Yes, I did the unspeakable.
I didn’t knit a tension square.
I don’t ever not knit a tension square.
But this time?
This time was different. My yarn was much thinner than those suggested. Knitting with appropriate needles to get gauge would have given me a garment strongly resembling a string-bag!
I decided to trust to luck and I chose to knit two sizes larger than I needed and just got going. I increased through the yoke and then decided that it was too small. I didn’t want to stretch to fit as it would open up the lace pattern more than I like. So I had another look at the stitch count numbers and picked a size even larger than before and started again…
I really like feather-and-fan lace. It’s also known as old shale and makes a lovely border for blankets and shawls, for which it is more commonly used. I like it best when the ridges are close together rather than stretched out, which I feel puts more focus on the holes. That’s why I wanted my Liesl cardigan to be quite densely knit. Why I needed to use thinner needles to suit my thinner yarn.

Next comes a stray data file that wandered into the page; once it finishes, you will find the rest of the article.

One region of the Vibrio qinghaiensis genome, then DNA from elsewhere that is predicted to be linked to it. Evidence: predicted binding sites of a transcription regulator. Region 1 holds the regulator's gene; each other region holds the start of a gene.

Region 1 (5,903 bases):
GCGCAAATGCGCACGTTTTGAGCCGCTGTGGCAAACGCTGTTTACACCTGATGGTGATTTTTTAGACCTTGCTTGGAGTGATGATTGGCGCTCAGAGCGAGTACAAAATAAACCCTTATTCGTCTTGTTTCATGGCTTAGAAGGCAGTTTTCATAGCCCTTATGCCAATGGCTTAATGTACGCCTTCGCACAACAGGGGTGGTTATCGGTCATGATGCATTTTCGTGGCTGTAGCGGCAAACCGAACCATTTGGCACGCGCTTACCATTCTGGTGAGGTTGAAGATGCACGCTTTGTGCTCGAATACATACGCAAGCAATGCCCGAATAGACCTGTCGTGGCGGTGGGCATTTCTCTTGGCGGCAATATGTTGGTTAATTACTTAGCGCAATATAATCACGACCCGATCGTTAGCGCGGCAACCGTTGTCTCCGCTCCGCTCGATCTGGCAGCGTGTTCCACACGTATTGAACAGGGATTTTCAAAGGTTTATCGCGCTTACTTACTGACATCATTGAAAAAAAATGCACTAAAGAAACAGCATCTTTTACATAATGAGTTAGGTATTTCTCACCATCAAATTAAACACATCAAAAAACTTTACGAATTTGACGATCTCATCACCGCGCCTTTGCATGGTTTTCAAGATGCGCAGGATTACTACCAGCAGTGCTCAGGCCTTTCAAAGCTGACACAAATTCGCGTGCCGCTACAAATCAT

When I bought this yarn it was like a bright spot calling in the greyness of late winter. I vaguely thought I would knit a tunic-kind of top with lots of dropped stitches but once I got home I realised it would be too similar to this one:
So I thought a little summery cardigan might fit the bill. I looked through the patterns I have and browsed first my favourites on Ravelry and then the rest of Ravelry’s database (a major
time-wasting learning experience in itself). Liesl seemed to fit the bill: the ridges of the feather-and-fan would highlight the changes in colour. I’m very pleased with the outcome. I don’t have any buttons. I like the versatility of fastening it at the top or at the middle for a more fitted look, which is easy with a shawl pin.